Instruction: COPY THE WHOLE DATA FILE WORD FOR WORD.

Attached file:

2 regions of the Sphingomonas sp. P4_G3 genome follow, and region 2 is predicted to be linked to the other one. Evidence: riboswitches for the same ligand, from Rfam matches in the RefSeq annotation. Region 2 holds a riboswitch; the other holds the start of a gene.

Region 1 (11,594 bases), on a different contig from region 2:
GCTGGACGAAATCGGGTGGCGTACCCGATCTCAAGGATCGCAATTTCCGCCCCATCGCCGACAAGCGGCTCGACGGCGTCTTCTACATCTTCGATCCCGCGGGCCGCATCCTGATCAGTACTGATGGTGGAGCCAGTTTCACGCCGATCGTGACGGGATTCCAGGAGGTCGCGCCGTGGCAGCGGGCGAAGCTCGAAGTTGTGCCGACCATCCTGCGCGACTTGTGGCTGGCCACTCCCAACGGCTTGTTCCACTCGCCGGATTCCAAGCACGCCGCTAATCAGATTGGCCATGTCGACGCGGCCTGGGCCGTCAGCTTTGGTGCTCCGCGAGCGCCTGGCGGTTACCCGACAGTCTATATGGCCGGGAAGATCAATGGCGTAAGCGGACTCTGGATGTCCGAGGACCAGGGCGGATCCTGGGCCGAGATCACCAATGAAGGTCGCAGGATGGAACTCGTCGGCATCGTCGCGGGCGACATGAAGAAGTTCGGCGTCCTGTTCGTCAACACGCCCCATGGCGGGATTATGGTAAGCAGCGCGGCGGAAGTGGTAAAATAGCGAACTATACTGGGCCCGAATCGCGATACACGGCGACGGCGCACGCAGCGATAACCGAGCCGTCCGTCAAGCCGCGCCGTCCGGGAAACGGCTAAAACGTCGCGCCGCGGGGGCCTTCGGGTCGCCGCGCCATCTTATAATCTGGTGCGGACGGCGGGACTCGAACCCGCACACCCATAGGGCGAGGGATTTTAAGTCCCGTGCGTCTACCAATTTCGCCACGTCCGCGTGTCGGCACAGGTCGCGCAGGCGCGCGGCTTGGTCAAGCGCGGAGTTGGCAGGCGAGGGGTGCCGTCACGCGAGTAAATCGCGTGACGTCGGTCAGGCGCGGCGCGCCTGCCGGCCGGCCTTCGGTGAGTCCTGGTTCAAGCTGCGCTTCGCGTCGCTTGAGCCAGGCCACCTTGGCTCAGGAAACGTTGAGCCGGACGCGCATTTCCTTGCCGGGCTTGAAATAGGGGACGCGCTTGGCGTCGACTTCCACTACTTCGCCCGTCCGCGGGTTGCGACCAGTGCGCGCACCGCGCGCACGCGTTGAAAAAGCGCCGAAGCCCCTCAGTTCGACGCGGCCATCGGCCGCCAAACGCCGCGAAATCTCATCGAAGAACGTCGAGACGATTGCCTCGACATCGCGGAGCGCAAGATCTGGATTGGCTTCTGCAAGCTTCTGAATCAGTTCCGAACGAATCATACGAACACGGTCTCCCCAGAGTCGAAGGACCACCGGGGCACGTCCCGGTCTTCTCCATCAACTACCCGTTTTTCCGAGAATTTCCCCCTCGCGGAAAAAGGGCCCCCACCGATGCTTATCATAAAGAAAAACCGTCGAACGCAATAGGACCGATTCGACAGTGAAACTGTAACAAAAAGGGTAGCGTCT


2 regions of the Sphingomonas sp. P4_G3 genome follow, and region 2 is predicted to be linked to the other one. Evidence: riboswitches for the same ligand, from Rfam matches in the RefSeq annotation. Region 2 holds a riboswitch; the other holds the start of a gene.

Region 1 (11,594 bases), on a different contig from region 2:
GCTGGACGAAATCGGGTGGCGTACCCGATCTCAAGGATCGCAATTTCCGCCCCATCGCCGACAAGCGGCTCGACGGCGTCTTCTACATCTTCGATCCCGCGGGCCGCATCCTGATCAGTACTGATGGTGGAGCCAGTTTCACGCCGATCGTGACGGGATTCCAGGAGGTCGCGCCGTGGCAGCGGGCGAAGCTCGAAGTTGTGCCGACCATCCTGCGCGACTTGTGGCTGGCCACTCCCAACGGCTTGTTCCACTCGCCGGATTCCAAGCACGCCGCTAATCAGATTGGCCATGTCGACGCGGCCTGGGCCGTCAGCTTTGGTGCTCCGCGAGCGCCTGGCGGTTACCCGACAGTCTATATGGCCGGGAAGATCAATGGCGTAAGCGGACTCTGGATGTCCGAGGACCAGGGCGGATCCTGGGCCGAGATCACCAATGAAGGTCGCAGGATGGAACTCGTCGGCATCGTCGCGGGCGACATGAAGAAGTTCGGCGTCCTGTTCGTCAACACGCCCCATGGCGGGATTATGGTAAGCAGCGCGGCGGAAGTGGTAAAATAGCGAACTATACTGGGCCCGAATCGCGATACACGGCGACGGCGCACGCAGCGATAACCGAGCCGTCCGTCAAGCCGCGCCGTCCGGGAAACGGCTAAAACGTCGCGCCGCGGGGGCCTTCGGGTCGCCGCGCCATCTTATAATCTGGTGCGGACGGCGGGACTCGAACCCGCACACCCATAGGGCGAGGGATTTTAAGTCCCGTGCGTCTACCAATTTCGCCACGTCCGCGTGTCGGCACAGGTCGCGCAGGCGCGCGGCTTGGTCAAGCGCGGAGTTGGCAGGCGAGGGGTGCCGTCACGCGAGTAAATCGCGTGACGTCGGTCAGGCGCGGCGCGCCTGCCGGCCGGCCTTCGGTGAGTCCTGGTTCAAGCTGCGCTTCGCGTCGCTTGAGCCAGGCCACCTTGGCTCAGGAAACGTTGAGCCGGACGCGCATTTCCTTGCCGGGCTTGAAATAGGGGACGCGCTTGGCGTCGACTTCCACTACTTCGCCCGTCCGCGGGTTGCGACCAGTGCGCGCACCGCGCGCACGCGTTGAAAAAGCGCCGAAGCCCCTCAGTTCGACGCGGCCATCGGCCGCCAAACGCCGCGAAATCTCATCGAAGAACGTCGAGACGATTGCCTCGACATCGCGGAGCGCAAGATCTGGATTGGCTTCTGCAAGCTTCTGAATCAGTTCCGAACGAATCATACGAACACGGTCTCCCCAGAGTCGAAGGACCACCGGGGCACGTCCCGGTCTTCTCCATCAACTACCCGTTTTTCCGAGAATTTCCCCCTCGCGGAAAAAGGGCCCCCACCGATGCTTATCATAAAGAAAAACCGTCGAACGCAATAGGACCGATTCGACAGTGAAACTGTAACAAAAAGGGTAGCGTCT